The USS Pittsburgh comes alongside the burning carrier to fight the fires and assist in any way it can Source: Wikipedia (Public Domain)
The USS Pittsburgh comes alongside the burning carrier to fight the fires and assist in any way it can Source: Wikipedia (Public Domain)

That day also took it’s toll on Joseph O’Callahan. His lungs were singed by the smoke, fires and vapors that he inhaled on that day. His health was never the same. After receiving the Medal of Honor from Pres. Truman in 1946, he suffered a debilitating stroke. He recovered enough to resume teaching at Holy Cross in 1948 as a philosophy professor, but he was forced to retire from teaching several years later due to health issues. He died in 1964 at the age of 59.

Father O’Callahan’s heroism on March 19, 1945 was inspired by his faith. He had left a comfortable job as a college professor to help the young men who had gone off to battle. On that day, he saved lives, may have saved the ship and brought leadership to a chaotic situation. Of the 3475 recipients of the Medal of Honor since it was originated in the Civil War, he is only one of three chaplain to receive this award.

But what makes a man go above and beyond the call of duty? Being a priest and a professor, Father O’Callahan was already a leader of young men but that day he put his life on the line so that others may have a better chance to live. A look at the roster of Medal of Honor awardees reveals a common trait. They put themselves in harms way to save others, many times losing their lives in the process.

But what of the others who went off to war? Many were killed and wounded. Many were not physically harmed but they carried the awful memories with them for the rest of their life. All are heroes.

In my home of Worcester, MA, many older neighborhoods have small stone memorials on street corners honoring the men from that neighborhood who have died in the service of this country. The monuments honor men from the Spanish American War to Vietnam. I have always been fascinated by these memorials. I wondered who they were, what they left to go off to war and why they had to leave Worcester only to die in a nameless French town, a volcanic island or a Southeast Asian jungle. Worcester is not unique. All cities and towns in the US have sent sons off to fight for this country, never to return

So remember this weekend as you go off to your cookouts and ballgames there is a reason for this holiday. Think about the men who have sacrificed so much so that you can be free.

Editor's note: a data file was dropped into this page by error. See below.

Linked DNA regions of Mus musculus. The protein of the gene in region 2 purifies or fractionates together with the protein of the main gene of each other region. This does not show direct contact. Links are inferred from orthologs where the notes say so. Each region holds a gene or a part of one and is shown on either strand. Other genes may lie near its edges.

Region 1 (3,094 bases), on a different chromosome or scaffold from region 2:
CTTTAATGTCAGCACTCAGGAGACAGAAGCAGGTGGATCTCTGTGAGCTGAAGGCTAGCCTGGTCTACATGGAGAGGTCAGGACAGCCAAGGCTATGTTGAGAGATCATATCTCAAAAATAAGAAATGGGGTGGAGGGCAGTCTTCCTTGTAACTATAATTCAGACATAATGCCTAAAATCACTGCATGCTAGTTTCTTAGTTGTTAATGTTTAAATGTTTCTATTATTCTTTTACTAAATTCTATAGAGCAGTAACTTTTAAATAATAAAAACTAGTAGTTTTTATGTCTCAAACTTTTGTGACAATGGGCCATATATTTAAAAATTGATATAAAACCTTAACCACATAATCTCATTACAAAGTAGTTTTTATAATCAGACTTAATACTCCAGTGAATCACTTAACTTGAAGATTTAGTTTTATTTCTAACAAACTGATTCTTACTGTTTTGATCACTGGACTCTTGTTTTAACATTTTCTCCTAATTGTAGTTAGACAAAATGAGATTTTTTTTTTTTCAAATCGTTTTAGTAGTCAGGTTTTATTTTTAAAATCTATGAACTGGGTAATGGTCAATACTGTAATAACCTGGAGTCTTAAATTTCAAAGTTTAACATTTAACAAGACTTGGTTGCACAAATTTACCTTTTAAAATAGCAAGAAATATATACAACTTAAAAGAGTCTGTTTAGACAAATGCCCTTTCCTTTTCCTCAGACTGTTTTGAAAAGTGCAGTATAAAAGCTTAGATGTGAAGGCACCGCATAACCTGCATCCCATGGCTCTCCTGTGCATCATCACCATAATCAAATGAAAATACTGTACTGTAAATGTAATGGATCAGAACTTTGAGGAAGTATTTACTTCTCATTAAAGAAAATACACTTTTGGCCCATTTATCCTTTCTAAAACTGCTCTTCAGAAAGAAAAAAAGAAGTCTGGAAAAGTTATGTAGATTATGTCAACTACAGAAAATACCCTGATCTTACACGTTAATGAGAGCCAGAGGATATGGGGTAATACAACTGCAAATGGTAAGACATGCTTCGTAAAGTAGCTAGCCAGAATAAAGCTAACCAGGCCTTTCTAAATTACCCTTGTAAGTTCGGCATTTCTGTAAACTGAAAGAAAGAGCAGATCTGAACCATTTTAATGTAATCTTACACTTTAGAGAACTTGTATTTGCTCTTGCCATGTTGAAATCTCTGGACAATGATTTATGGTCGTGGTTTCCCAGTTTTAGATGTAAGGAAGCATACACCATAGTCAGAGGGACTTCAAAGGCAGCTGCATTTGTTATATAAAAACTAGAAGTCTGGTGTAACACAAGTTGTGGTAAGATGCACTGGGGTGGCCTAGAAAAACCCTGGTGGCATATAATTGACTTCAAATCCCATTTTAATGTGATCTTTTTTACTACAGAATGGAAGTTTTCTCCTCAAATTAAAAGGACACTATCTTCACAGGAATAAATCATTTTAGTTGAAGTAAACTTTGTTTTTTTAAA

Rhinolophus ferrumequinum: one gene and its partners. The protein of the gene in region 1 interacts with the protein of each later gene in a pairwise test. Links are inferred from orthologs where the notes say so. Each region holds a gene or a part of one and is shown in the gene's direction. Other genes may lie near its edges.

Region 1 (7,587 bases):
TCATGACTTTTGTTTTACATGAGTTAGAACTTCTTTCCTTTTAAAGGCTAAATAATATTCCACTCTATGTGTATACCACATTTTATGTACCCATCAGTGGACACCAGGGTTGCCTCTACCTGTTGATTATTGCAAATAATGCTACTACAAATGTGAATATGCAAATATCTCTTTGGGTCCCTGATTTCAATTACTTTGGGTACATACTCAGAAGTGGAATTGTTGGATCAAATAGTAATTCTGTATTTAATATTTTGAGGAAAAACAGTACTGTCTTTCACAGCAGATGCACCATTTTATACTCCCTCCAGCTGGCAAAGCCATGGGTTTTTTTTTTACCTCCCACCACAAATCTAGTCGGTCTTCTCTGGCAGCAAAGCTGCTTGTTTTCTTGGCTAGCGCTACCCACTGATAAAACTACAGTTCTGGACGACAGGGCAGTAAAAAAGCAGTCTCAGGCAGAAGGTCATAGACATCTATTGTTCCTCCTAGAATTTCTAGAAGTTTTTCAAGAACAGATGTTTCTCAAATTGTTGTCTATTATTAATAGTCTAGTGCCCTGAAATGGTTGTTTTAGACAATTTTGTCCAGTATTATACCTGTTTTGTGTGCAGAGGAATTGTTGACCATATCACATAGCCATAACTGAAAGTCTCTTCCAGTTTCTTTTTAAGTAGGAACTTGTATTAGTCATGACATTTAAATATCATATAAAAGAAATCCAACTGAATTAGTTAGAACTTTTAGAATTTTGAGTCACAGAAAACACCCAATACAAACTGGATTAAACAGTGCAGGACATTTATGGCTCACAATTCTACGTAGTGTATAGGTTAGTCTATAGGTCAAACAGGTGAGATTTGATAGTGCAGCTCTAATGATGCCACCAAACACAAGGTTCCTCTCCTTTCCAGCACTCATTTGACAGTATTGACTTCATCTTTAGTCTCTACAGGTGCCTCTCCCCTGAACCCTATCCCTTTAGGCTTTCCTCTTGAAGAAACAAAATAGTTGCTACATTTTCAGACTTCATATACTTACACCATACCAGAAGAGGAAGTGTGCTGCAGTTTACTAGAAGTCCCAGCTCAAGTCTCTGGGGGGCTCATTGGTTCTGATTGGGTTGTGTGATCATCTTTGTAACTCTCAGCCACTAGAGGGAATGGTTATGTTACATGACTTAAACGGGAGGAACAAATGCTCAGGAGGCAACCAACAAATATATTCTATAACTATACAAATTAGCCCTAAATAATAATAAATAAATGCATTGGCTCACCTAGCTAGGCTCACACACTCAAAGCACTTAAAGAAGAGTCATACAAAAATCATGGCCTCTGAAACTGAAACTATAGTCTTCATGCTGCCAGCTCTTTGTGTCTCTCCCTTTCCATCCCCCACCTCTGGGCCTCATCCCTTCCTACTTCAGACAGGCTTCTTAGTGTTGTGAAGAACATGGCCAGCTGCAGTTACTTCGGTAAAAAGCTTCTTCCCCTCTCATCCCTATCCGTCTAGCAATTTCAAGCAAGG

Fr. O'Callahan (far right) being presented the Medal of Honor with 3 others by President Truman. Next to O"Callaghan is LtJg Donald Gary who also won his Medal of Honor aboard the Franklin that day. He rescued more than 300 trapped men below deck.
Fr. O'Callahan (far right) being presented the Medal of Honor with 3 others by President Truman. Next to O"Callaghan is LtJg Donald Gary who also won his Medal of Honor aboard the Franklin that day. He rescued more than 300 trapped men below deck. | Source
Naval Medal of Honor Like the one that  that was awarded to O'Callahan
Naval Medal of Honor Like the one that that was awarded to O'Callahan | Source

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    • billd01603 profile imageAUTHOR

      billd01603 

      6 years ago from Worcester

      Hey thanks for reading Lee. Sorry for the misspelling. I'm a little embarrassed. I made the appropriate corrections.

    • profile image

      Lee Craine 

      6 years ago

      Very nice article - thought though that I would point out his name is O'Callahan, no 'g' I know this to be true because Father Joe was my grandmother's (Katherine O'Callahan) cousin. Her father (John J. "handsome Jack" O'Callahan) and Father Joe's father were brothers.

    • billd01603 profile imageAUTHOR

      billd01603 

      6 years ago from Worcester

      Thanks Steve

    • profile image

      stevemacri 

      6 years ago

      Thanks for telling this story. We're losing our remaining WWII veterans every day. It's important that stories like these shared with everyone.

      Terrific hub!